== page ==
What do you get for the boomer who has more than they need or want? Most of my friends are packing up their possessions and selling them on eBay, giving them away on Freecycle or donating them to local charities.
But ‘tis the traditional gift-giving season. In addition to Hanukah and Christmas, I’m still attending milestone birthday parties. Since I hate to shop and am a terrible wrapper, I usually choose experiential gifts to mark these occasions. I’ll take a friend to dinner or give them concert tickets. There are so many great new bands out there playing in small, local venues; it’s an easy way to make a 50-year old feel twenty again.
Or, if you know someone who’s longed for a bit of Indiana Jones-like adventure, how about the chance to play amateur archeologist?
Adventures in Preservation (AiP) organizes volunteer vacations focused on the preservation of historic buildings that represent a region’s culture. I recently interviewed co-founder Jamie Donahoe and asked her about the appeal of AiP, its mission and programs.
Other volunteer-driven agencies like Habitat for Humanity assist communities to provide safe and affordable housing. How does your mission differ?
AiP’s primary difference from organizations like Habit for Humanity is our focus on preservation as a tool for good. The world has a great many challenges and we applaud all those agencies working to improve people’s lives. As the world changes, however, it is easy to lose sight of our heritage, and its inherent value, so we work to keep the focus on preserving it. There are many benefits of preserving and reusing existing buildings, such as keeping materials out of the waste stream; keeping traditional crafts and skills alive and creating jobs for people with those skills; and providing grounding and a sense of cultural identity within a community. Our intent is to preserve buildings so they continue to be used and form an integral part of community life, as they had historically, not simply save them as a museum or “attraction”.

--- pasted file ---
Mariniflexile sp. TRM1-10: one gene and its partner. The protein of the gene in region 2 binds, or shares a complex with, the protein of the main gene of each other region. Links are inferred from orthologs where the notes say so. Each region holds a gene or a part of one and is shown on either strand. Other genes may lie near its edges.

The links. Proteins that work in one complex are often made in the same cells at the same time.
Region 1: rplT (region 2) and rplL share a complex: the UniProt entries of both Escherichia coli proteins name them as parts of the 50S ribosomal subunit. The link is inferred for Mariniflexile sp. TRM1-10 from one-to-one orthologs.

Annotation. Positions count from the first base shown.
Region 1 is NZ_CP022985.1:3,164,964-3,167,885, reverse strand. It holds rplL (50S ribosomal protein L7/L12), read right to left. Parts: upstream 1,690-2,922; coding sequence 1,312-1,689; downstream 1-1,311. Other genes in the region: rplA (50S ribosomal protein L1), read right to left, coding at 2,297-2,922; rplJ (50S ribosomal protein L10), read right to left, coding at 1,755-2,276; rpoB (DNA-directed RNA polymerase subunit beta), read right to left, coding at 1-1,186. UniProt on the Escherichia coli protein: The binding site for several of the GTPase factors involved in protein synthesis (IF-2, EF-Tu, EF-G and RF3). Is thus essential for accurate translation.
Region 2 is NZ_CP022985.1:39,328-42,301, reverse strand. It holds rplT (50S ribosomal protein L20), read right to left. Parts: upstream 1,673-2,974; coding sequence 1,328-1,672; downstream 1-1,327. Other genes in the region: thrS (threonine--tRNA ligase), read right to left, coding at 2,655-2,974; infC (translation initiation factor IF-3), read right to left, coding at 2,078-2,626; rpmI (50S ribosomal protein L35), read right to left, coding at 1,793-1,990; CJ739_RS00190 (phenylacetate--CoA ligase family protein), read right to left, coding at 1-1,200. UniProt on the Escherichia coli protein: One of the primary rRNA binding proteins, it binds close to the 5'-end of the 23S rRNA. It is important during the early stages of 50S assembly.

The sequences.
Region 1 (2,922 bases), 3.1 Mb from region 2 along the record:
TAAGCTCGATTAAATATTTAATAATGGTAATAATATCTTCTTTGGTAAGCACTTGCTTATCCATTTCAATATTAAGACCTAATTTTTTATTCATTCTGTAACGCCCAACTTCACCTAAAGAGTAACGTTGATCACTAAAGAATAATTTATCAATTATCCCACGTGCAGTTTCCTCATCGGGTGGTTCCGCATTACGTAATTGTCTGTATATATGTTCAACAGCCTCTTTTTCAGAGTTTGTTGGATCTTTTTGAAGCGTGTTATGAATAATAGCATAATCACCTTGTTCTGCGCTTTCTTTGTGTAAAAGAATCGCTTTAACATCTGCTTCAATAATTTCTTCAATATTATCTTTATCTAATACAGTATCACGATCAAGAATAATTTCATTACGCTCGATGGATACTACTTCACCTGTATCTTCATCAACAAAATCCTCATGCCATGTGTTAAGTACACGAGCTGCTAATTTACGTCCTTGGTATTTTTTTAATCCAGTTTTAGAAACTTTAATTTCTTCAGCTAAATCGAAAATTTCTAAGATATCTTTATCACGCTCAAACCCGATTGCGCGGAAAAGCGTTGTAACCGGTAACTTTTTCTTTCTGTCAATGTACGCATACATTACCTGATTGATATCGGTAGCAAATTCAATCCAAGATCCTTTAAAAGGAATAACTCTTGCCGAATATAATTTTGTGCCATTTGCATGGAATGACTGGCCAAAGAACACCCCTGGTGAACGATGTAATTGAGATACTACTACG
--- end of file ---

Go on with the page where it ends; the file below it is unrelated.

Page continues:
Working with historic buildings is the optimal type of short-term volunteer vacation. A great amount of progress can occur in as little as a week, so volunteers and community members can quickly see the benefits of their labor, and the next group can easily pick up and continue the work initiated.
What is the appeal of this type of trip to those over 50? Will I be like the one old gal on “Survivor” who gets voted off the island on Day 1?
I think the key thing driving the interest in volunteer or experiential travel is that many people—particularly those over 50—have already travelled extensively and are looking for something that goes a bit beyond the standard vacation. By this point in their lives, they know what is important to them personally and wish to allocate their professional experiences, finances and time in more meaningful ways. For people looking to really get to know a place rather than see seven countries in ten days, trips like ours are ideal. Our jammers are fully immersed in the history and culture of the site where they are working and living. Particularly at our European projects, it’s a wonderful way to understand all the elements that create cultural identity. In addition, every person involved in our volunteer preservation vacations acquires a new skill or newfound knowledge as a “take away” for their contribution of time and labor. With AiP the fun comes with a sense of accomplishment.